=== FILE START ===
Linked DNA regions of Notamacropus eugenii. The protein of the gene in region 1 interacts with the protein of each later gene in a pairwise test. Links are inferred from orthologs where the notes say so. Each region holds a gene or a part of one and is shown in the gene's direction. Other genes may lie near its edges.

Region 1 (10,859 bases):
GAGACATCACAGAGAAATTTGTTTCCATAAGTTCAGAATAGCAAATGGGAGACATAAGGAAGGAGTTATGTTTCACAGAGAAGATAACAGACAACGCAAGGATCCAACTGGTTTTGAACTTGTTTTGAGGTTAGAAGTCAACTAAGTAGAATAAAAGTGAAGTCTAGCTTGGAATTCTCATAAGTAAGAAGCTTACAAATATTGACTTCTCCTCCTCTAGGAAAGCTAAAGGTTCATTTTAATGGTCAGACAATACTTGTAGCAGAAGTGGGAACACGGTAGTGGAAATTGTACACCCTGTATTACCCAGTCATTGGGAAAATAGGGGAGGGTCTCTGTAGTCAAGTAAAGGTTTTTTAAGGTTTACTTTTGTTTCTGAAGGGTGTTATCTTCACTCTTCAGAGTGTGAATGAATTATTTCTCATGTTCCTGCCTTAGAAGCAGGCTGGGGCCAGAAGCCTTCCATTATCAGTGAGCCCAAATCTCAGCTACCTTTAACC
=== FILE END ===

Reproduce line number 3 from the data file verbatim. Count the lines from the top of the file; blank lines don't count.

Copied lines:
GAGACATCACAGAGAAATTTGTTTCCATAAGTTCAGAATAGCAAATGGGAGACATAAGGAAGGAGTTATGTTTCACAGAGAAGATAACAGACAACGCAAGGATCCAACTGGTTTTGAACTTGTTTTGAGGTTAGAAGTCAACTAAGTAGAATAAAAGTGAAGTCTAGCTTGGAATTCTCATAAGTAAGAAGCTTACAAATATTGACTTCTCCTCCTCTAGGAAAGCTAAAGGTTCATTTTAATGGTCAGACAATACTTGTAGCAGAAGTGGGAACACGGTAGTGGAAATTGTACACCCTGTATTACCCAGTCATTGGGAAAATAGGGGAGGGTCTCTGTAGTCAAGTAAAGGTTTTTTAAGGTTTACTTTTGTTTCTGAAGGGTGTTATCTTCACTCTTCAGAGTGTGAATGAATTATTTCTCATGTTCCTGCCTTAGAAGCAGGCTGGGGCCAGAAGCCTTCCATTATCAGTGAGCCCAAATCTCAGCTACCTTTAACC